HACKED OFF: Bitcoins grow in popularity, value
IT'S BEEN another tough year for investors.
The All Ordinaries Accumulation Index, a reliable measure of share investment performance, resulted in a 0.6% return for the 2015-2016 financial year.
When compared with the 20-year average of 10.8%, this is a staggeringly dismal performance.
Super funds didn't perform much better, with analysts revealing that Australia's largest funds struggled to scrape together an average return of 2.3%.
When contrasting these results with the performance of the most popular virtual cryptocurrency, bitcoin, the results couldn't be more different.
Bitcoin appreciated in value 242% during the 2015/16 financial year.
Most of my family and friends share two common reactions when virtual currencies are concerned - uncertainty about whether something worth money that's not real is in fact real and fear as to whether something that's bought and sold online can be trusted.
Aside from its appreciating value, bitcoin is unlike any other currency most of us would have been exposed to.
The border one crosses for bitcoin isn't a physical one, but a virtual one. It's a currency that has a value that can be used to transact online.
Mainstream retailers in the US, such as Target, Amazon, Victoria's Secret and even Subway, are among a growing number of global brands offering a bitcoin payment option.
Bitcoin was not issued by a central government bank or regulator. Its precise creation in 2007-2008 is somewhat of a mystery.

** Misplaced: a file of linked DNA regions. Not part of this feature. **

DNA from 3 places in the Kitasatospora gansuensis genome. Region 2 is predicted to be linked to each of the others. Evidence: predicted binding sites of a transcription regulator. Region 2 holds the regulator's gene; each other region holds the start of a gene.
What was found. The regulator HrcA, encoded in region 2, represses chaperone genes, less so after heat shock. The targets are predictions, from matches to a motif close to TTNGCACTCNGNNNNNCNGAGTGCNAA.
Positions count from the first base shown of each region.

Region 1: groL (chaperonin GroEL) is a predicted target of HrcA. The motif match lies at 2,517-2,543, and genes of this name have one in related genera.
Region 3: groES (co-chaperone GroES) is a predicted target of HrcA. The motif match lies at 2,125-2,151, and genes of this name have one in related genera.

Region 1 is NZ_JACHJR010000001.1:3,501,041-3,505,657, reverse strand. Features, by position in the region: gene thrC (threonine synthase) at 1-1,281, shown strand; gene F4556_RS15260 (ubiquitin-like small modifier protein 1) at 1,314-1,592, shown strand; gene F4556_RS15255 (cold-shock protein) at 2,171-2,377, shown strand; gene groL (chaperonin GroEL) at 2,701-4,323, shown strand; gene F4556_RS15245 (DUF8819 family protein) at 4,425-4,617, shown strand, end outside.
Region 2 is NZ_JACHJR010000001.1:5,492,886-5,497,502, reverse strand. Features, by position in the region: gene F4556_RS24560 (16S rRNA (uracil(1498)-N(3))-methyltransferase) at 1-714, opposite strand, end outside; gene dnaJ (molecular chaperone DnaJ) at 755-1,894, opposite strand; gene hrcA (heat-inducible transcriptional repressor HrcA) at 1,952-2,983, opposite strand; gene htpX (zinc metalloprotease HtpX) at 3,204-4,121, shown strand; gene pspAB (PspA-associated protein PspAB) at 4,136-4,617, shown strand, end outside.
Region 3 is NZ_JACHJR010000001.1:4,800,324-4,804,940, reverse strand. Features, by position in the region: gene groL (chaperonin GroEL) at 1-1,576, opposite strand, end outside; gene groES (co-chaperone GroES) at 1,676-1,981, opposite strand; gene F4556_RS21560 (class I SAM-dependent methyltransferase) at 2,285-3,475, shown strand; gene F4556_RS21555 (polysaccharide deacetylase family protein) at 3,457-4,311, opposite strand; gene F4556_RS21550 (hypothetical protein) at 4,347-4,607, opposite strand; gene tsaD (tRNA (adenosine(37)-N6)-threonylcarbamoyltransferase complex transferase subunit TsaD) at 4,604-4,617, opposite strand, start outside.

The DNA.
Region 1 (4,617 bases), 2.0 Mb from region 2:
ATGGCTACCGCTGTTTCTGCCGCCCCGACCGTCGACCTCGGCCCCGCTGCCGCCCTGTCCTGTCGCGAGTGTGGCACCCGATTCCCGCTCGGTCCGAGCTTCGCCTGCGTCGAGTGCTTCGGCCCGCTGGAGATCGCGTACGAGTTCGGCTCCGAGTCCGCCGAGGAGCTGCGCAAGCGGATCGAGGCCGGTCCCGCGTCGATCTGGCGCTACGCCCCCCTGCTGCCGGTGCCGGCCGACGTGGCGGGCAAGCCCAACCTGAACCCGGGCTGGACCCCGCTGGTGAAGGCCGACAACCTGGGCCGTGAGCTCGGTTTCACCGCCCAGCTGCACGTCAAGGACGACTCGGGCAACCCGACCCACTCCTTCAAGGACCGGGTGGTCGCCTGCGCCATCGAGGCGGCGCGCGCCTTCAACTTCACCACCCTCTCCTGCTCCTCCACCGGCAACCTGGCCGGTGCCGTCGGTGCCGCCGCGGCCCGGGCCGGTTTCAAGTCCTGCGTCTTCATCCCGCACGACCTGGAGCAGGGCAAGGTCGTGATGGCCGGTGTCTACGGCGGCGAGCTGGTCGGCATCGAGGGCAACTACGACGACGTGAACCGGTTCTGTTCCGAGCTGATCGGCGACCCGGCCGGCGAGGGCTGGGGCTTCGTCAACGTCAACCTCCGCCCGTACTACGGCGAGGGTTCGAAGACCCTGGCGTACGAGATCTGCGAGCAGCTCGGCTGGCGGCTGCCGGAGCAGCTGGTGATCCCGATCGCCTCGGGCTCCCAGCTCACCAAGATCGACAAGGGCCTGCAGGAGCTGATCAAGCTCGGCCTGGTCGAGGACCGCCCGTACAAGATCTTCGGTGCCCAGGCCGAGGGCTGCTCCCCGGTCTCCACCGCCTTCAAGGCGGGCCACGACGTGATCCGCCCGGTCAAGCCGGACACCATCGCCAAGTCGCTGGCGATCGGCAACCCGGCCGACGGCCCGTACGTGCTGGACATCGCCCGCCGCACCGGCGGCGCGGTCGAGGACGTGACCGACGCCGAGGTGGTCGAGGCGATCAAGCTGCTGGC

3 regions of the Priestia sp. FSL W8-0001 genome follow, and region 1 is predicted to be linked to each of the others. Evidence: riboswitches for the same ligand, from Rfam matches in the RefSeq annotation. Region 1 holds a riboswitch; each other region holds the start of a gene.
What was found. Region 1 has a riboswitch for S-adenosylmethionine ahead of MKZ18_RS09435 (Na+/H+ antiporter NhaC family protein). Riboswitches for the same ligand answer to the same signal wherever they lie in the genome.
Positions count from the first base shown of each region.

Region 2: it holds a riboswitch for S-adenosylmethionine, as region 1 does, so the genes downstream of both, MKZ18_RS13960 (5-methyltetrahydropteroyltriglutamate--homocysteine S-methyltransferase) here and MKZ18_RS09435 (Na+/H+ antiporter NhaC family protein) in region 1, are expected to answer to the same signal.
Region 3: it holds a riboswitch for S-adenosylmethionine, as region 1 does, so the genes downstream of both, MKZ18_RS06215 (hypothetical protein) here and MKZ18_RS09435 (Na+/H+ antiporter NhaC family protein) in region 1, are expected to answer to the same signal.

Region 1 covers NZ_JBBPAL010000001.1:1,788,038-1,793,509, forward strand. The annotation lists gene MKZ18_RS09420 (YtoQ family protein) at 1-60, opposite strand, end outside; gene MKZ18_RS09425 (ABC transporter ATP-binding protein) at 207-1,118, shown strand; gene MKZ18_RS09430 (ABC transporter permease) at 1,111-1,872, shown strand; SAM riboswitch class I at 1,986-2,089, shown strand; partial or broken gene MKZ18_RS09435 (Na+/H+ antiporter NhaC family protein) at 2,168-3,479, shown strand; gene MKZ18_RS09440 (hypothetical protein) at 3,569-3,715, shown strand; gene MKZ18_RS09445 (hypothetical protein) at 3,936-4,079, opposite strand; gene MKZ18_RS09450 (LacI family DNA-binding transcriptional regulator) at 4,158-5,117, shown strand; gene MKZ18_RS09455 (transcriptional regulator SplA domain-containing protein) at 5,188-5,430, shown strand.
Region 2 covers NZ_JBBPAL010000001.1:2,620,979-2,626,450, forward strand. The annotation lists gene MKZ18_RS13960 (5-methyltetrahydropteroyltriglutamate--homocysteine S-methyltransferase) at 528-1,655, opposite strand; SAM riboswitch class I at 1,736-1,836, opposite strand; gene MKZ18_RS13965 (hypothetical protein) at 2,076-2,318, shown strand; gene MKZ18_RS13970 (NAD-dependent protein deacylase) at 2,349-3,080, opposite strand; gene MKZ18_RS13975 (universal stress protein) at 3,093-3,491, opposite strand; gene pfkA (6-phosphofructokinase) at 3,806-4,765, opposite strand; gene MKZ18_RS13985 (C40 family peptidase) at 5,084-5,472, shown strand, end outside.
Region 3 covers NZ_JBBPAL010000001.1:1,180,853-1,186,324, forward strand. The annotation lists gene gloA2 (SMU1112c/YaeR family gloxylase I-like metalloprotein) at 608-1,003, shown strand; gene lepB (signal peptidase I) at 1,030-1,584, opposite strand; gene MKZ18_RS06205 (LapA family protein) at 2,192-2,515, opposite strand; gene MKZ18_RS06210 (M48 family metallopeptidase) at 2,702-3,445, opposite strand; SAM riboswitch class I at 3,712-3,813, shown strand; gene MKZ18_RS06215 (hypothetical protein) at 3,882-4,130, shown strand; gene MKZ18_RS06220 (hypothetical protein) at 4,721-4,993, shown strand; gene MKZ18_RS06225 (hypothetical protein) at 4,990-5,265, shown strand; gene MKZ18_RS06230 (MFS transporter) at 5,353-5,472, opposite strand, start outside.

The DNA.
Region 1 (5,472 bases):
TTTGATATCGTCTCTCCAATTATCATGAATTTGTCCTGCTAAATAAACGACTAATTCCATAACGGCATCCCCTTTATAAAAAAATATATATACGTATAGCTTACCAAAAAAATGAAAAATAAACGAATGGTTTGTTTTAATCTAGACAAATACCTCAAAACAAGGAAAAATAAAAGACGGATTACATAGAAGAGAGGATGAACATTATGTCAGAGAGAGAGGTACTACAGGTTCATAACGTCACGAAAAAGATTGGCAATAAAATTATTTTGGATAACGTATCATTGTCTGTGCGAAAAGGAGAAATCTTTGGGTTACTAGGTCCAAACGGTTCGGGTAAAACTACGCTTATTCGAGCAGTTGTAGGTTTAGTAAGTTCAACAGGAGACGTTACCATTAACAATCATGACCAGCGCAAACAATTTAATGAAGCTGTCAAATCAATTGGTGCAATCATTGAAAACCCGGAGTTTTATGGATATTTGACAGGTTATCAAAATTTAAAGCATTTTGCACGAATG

Be that as it may, bitcoin now has a market capitalisation of around $AU14billion, with one bitcoin worth just short of $AU900.
What makes the currency so unique is its security design. Since bitcoins cannot be physically deposited into a bank, the currency is held in software called a "digital wallet".
These wallets can be stored within a "blockchain", which is the epicenter of all things security for bitcoin. It is a database that acts as the public ledger of all bitcoin transactions.
The "blocks" record when and in what order transactions enter and are logged in the blockchain ledger.
It's beginning to sound like a medieval board game, but it's a board game that's growing in popularity and value.
At last count there were 19 bitcoin ATMs in Australia where one can withdraw and deposit money that converts to bitcoin.
Our country represents the fourth most populated bitcoin ATM country in the world, only surpassed by the US, Canada and the UK.
If you want to know more, visit bitcoinvalues.net.
* Dr David Lacey is a Senior Research Fellow at USC and managing director of IDCARE.